Online edition of India's National Newspaper
Saturday, August 04, 2001

Front Page | National | Southern States | Other States | International | Opinion | Business | Sport | Entertainment | Miscellaneous | Features | Classifieds | Employment | Index | Home

Features | Previous | Next

It's a quizzer's world


SARANYA JAYAKUMAR

Do you know how the word quiz entered the English language? It appears that a Mr. Daly, manager of a Dublin theatre made a bet that he would introduce into the language within 24 hours, a new word of no meaning. Soon on every wall and on other places within reach he wrote the four letters Q U I Z and all the people in Dublin were asking each other what the mysterious word meant. Thus Mr. Daly won his wager and the word became part of the language. The word now means a competition of knowledge, general or otherwise and the media, especially television has made quiz contests very popular. Hence the expression Quiz Kid refers to children appearing in radio or television quiz programmes.

Quizzing in India started way back in 1967 when Neil O'Brien, regarded as the "Father of Indian quizzing" conducted the first open formal quiz in a small church hall in Kolkata. Soon it became a popular, regular event and other clubs began to organise similar contests for the general public. Eventually a set of rules for formal quizzing was framed. A certain number of rounds, which included audio and visual rounds, was fixed according to the duration.

There were generally eight competing teams in the finals and questions were addressed to each team in turn with ttwo points being awarded for a direct correct answer and one point for a bonus.This format is used even today with minor variations, in most live quiz contests.

In 1972, on April12, the first programme of the "Bournvita Quiz Contest" went on air with the legendary Hamid Sayani, and later his brother Ameen, as quizmasters. Soon it became the most popular English programme on Vividh Bharati. Teams of three students each from 52 schools from Mumbai, Delhi, Kolkata and Chennai participated.

The questions in this broadcast covered various subjects such as literature, geography, history, science, sports and general topics. It kindled a desire for general knowledge in many schoolchildren all over India.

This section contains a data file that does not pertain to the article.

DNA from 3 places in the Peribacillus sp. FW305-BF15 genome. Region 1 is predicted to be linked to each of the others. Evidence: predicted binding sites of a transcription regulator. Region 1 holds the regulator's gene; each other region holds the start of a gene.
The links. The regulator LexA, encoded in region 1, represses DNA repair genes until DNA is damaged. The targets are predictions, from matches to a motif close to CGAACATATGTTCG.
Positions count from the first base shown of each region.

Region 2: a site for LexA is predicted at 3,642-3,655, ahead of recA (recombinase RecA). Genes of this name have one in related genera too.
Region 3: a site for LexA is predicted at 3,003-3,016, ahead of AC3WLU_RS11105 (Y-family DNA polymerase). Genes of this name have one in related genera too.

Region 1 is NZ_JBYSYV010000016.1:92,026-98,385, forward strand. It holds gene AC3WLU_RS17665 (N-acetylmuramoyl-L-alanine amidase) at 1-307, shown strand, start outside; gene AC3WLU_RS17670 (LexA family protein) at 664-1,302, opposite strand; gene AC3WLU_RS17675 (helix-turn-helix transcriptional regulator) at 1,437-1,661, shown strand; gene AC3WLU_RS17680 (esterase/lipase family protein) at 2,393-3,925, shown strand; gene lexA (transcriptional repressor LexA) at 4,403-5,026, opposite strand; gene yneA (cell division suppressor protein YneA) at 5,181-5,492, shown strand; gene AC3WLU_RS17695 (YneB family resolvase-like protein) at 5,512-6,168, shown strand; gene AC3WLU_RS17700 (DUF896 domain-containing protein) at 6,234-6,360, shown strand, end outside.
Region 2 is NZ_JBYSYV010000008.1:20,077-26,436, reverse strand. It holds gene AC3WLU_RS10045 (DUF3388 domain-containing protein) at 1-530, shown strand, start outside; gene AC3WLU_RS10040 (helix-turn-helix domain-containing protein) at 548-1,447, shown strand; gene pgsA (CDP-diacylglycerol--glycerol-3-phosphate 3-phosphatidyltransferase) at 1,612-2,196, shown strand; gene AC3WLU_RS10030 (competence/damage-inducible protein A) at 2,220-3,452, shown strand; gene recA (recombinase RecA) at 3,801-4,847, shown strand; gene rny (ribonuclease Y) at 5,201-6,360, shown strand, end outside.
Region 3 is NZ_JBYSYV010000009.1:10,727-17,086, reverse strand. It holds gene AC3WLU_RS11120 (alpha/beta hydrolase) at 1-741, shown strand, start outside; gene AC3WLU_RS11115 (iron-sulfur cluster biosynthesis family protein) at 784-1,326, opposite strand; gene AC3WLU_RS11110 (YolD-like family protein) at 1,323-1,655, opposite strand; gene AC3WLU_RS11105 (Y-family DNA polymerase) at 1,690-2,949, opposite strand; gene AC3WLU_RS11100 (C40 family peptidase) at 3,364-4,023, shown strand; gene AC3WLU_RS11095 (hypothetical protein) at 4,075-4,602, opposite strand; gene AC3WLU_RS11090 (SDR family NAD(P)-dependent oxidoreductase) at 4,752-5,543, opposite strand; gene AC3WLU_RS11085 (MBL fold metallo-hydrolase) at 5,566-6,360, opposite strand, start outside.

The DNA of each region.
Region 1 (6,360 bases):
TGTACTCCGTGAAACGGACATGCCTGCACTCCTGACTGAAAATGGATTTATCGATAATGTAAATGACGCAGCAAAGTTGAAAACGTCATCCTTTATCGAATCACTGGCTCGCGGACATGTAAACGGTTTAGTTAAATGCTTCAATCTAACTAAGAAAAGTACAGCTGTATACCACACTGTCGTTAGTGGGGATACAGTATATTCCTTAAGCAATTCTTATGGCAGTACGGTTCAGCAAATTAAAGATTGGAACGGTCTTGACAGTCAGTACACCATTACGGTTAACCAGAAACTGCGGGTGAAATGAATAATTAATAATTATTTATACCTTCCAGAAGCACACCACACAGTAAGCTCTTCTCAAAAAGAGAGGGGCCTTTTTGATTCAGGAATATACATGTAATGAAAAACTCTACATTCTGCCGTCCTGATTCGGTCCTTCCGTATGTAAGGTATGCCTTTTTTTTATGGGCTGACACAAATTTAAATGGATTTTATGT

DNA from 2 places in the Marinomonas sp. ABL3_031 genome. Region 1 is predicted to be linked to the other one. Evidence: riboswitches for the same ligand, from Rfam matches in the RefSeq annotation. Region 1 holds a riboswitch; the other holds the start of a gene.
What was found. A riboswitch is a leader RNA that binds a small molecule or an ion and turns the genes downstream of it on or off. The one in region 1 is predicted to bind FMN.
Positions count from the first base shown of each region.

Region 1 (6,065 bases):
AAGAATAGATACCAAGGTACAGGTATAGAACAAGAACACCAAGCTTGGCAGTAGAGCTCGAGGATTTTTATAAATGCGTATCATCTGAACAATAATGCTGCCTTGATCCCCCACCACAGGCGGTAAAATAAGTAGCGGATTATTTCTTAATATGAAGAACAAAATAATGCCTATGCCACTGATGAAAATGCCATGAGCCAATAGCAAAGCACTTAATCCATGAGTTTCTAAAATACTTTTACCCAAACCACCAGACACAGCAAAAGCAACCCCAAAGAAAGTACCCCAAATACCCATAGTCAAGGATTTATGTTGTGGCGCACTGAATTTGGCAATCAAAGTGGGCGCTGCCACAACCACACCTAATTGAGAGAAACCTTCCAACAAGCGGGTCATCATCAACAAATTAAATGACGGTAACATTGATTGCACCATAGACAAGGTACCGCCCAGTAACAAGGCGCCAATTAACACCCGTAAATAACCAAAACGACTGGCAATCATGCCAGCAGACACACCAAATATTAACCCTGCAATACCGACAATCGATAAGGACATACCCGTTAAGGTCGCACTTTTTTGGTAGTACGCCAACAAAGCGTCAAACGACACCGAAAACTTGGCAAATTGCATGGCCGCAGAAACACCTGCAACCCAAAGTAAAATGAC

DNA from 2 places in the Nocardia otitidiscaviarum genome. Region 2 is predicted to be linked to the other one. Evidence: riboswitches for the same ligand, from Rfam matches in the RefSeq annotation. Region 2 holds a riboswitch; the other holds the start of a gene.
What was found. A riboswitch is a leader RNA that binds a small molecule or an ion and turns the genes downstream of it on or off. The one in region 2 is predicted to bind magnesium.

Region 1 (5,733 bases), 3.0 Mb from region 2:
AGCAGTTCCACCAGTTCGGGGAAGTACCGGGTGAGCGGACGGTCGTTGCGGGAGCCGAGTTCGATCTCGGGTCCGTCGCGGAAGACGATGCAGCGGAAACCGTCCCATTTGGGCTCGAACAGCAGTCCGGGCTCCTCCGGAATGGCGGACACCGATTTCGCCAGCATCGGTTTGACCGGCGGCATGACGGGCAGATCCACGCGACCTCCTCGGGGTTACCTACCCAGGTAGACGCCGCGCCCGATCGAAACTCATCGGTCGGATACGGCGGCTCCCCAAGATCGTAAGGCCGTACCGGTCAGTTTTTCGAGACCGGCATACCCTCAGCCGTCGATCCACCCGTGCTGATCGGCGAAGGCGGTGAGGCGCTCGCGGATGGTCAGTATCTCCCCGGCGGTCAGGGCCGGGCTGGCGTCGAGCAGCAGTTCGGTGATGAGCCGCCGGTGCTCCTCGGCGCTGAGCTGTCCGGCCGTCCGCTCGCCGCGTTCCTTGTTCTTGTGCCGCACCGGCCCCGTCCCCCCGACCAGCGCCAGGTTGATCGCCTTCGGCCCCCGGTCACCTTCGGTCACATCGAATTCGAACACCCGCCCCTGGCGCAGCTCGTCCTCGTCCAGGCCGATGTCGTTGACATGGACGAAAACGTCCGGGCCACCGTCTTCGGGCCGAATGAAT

In the days before television, listening to the "Bournvita Quiz Contest" at noon on Sundays was part of the lifestyle in many a home in the 70's. The Bournvita quiz contest is now a very popular TV show with Derek O'Brien as quizmaster. Children from schools in the Gulf also participate. The Guess Appearance in which a well-known personality questions the teams for one round is a novel feature that has added to the programme's popularity.

In 1978, the pioneering "North Star Quiz" sponsored by Bata was started in Kolkata and it went national in 1982. Thousands of quiz buffs from Kolkata, Chennai, Bangalore, Delhi, Mumbai, Hyderabad, Kerala and Guwahati competed to win the coveted North Star Trophy (and the shoes that went with the prizes). When it started, the quiz was conducted by Sadhan Bannerjee, a veteran quizzer. In 1988 Derek O' Brien took over. Unfortunately this contest is no longer held.

However, it was the national inter-collegiate "Quiz Time" conducted by Siddharta Basu (whose name became synonymous with quizzing) on TV which made quiz a household world in the late 1980s. He followed this up with the even more popular "India Quiz". With the emphasis on India, it became easy for the TV audience to relate to and become hooked to the programme.

This started the deluge. Several quiz programmes of varying quality started to appear on TV. Some degenerated into game shows rather than genuine tests of general knowledge. However, the standard of quizzing rose when BBC's "Mastermind India" commenced in 1998 with its classic twin formula of specialist subjects and general knowledge. The contestants were selected on the basis of a written test and were thus able to answer the rapid-fire questions thrown at them. India was the only country outside the United Kingdom in which the programme has been conducted.

Last year was a landmark in Indian quizzing. Modelled after the highly successful British TV quiz "Who wants to be a Millionaire", the "Kaun Banega Crorepati"quiz with the charismatic Amitabh Bachchan as quizmaster took the country by storm. Quizmania spread like wildfire. The entire family, young and old were enthralled by the happenings on the screen. Would greed take a tumble or caution walk away with a tidy sum? The overwhelming success of this programme led to quite a few imitative quiz shows but they couldn't compete with "KBC", as it became popularly known.

Quiz contests have thus become a familiar feature both in the media and in live shows in our cities. They have also spawned a great variety of quiz books on several subjects. They have also given rise to several quizzes on the Internet with some of them offering prizes.

Yet another new trend is the growing popularity of quizzes on specialist subjects on TV such as those dealing with sports, music and films. One of the biggest events of this type is the "Brand Equity quiz" which is a live business quiz for corporate teams only, compered by Derek O' Brien, with mega prizes like foreign trips and deluxe cars.

Send this article to Friends by E-Mail


Section  : Features
Previous : Chatti
Next     : Galileo's motion under gravity

Front Page | National | Southern States | Other States | International | Opinion | Business | Sport | Entertainment | Miscellaneous | Features | Classifieds | Employment | Index | Home

Copyrights © 2001 The Hindu

Republication or redissemination of the contents of this screen are expressly prohibited without the written consent of The Hindu